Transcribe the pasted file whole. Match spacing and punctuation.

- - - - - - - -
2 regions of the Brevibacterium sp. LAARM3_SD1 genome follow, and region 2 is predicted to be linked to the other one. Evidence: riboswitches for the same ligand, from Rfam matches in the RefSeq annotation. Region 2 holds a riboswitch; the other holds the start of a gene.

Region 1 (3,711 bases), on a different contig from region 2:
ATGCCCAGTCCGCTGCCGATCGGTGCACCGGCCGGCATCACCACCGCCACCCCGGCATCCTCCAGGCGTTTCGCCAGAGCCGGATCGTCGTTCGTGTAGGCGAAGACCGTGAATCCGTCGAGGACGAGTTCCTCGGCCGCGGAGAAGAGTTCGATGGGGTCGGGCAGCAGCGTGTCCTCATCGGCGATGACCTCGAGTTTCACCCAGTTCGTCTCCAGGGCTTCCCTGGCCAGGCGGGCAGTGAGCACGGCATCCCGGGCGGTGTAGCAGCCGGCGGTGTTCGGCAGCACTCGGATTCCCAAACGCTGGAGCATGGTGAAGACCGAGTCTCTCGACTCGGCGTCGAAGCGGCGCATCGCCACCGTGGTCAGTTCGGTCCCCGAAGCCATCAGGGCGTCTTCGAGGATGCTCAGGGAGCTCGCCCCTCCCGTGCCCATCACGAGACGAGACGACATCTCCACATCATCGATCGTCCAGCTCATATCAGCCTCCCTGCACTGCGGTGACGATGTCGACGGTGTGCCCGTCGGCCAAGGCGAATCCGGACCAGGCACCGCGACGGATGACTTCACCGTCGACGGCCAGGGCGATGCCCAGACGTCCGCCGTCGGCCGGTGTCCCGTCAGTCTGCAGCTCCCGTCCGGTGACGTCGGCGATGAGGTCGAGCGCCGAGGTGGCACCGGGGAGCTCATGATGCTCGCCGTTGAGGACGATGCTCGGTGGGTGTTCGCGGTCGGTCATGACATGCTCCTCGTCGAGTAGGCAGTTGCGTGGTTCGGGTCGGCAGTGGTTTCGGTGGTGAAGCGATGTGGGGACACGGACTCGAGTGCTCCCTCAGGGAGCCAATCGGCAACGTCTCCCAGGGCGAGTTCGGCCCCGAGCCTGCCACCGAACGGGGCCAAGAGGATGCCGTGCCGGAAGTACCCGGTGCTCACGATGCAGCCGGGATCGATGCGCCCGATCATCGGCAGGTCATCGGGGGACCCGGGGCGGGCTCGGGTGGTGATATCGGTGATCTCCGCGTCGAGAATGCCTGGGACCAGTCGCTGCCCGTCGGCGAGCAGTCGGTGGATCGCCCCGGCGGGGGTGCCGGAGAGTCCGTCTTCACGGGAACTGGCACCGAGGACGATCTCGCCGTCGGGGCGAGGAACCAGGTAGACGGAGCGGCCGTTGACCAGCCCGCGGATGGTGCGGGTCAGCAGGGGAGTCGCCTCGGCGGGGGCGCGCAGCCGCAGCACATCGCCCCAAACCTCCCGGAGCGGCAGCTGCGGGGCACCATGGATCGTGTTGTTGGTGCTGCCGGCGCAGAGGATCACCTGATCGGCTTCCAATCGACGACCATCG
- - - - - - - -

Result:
2 regions of the Brevibacterium sp. LAARM3_SD1 genome follow, and region 2 is predicted to be linked to the other one. Evidence: riboswitches for the same ligand, from Rfam matches in the RefSeq annotation. Region 2 holds a riboswitch; the other holds the start of a gene.

Region 1 (3,711 bases), on a different contig from region 2:
ATGCCCAGTCCGCTGCCGATCGGTGCACCGGCCGGCATCACCACCGCCACCCCGGCATCCTCCAGGCGTTTCGCCAGAGCCGGATCGTCGTTCGTGTAGGCGAAGACCGTGAATCCGTCGAGGACGAGTTCCTCGGCCGCGGAGAAGAGTTCGATGGGGTCGGGCAGCAGCGTGTCCTCATCGGCGATGACCTCGAGTTTCACCCAGTTCGTCTCCAGGGCTTCCCTGGCCAGGCGGGCAGTGAGCACGGCATCCCGGGCGGTGTAGCAGCCGGCGGTGTTCGGCAGCACTCGGATTCCCAAACGCTGGAGCATGGTGAAGACCGAGTCTCTCGACTCGGCGTCGAAGCGGCGCATCGCCACCGTGGTCAGTTCGGTCCCCGAAGCCATCAGGGCGTCTTCGAGGATGCTCAGGGAGCTCGCCCCTCCCGTGCCCATCACGAGACGAGACGACATCTCCACATCATCGATCGTCCAGCTCATATCAGCCTCCCTGCACTGCGGTGACGATGTCGACGGTGTGCCCGTCGGCCAAGGCGAATCCGGACCAGGCACCGCGACGGATGACTTCACCGTCGACGGCCAGGGCGATGCCCAGACGTCCGCCGTCGGCCGGTGTCCCGTCAGTCTGCAGCTCCCGTCCGGTGACGTCGGCGATGAGGTCGAGCGCCGAGGTGGCACCGGGGAGCTCATGATGCTCGCCGTTGAGGACGATGCTCGGTGGGTGTTCGCGGTCGGTCATGACATGCTCCTCGTCGAGTAGGCAGTTGCGTGGTTCGGGTCGGCAGTGGTTTCGGTGGTGAAGCGATGTGGGGACACGGACTCGAGTGCTCCCTCAGGGAGCCAATCGGCAACGTCTCCCAGGGCGAGTTCGGCCCCGAGCCTGCCACCGAACGGGGCCAAGAGGATGCCGTGCCGGAAGTACCCGGTGCTCACGATGCAGCCGGGATCGATGCGCCCGATCATCGGCAGGTCATCGGGGGACCCGGGGCGGGCTCGGGTGGTGATATCGGTGATCTCCGCGTCGAGAATGCCTGGGACCAGTCGCTGCCCGTCGGCGAGCAGTCGGTGGATCGCCCCGGCGGGGGTGCCGGAGAGTCCGTCTTCACGGGAACTGGCACCGAGGACGATCTCGCCGTCGGGGCGAGGAACCAGGTAGACGGAGCGGCCGTTGACCAGCCCGCGGATGGTGCGGGTCAGCAGGGGAGTCGCCTCGGCGGGGGCGCGCAGCCGCAGCACATCGCCCCAAACCTCCCGGAGCGGCAGCTGCGGGGCACCATGGATCGTGTTGTTGGTGCTGCCGGCGCAGAGGATCACCTGATCGGCTTCCAATCGACGACCATCG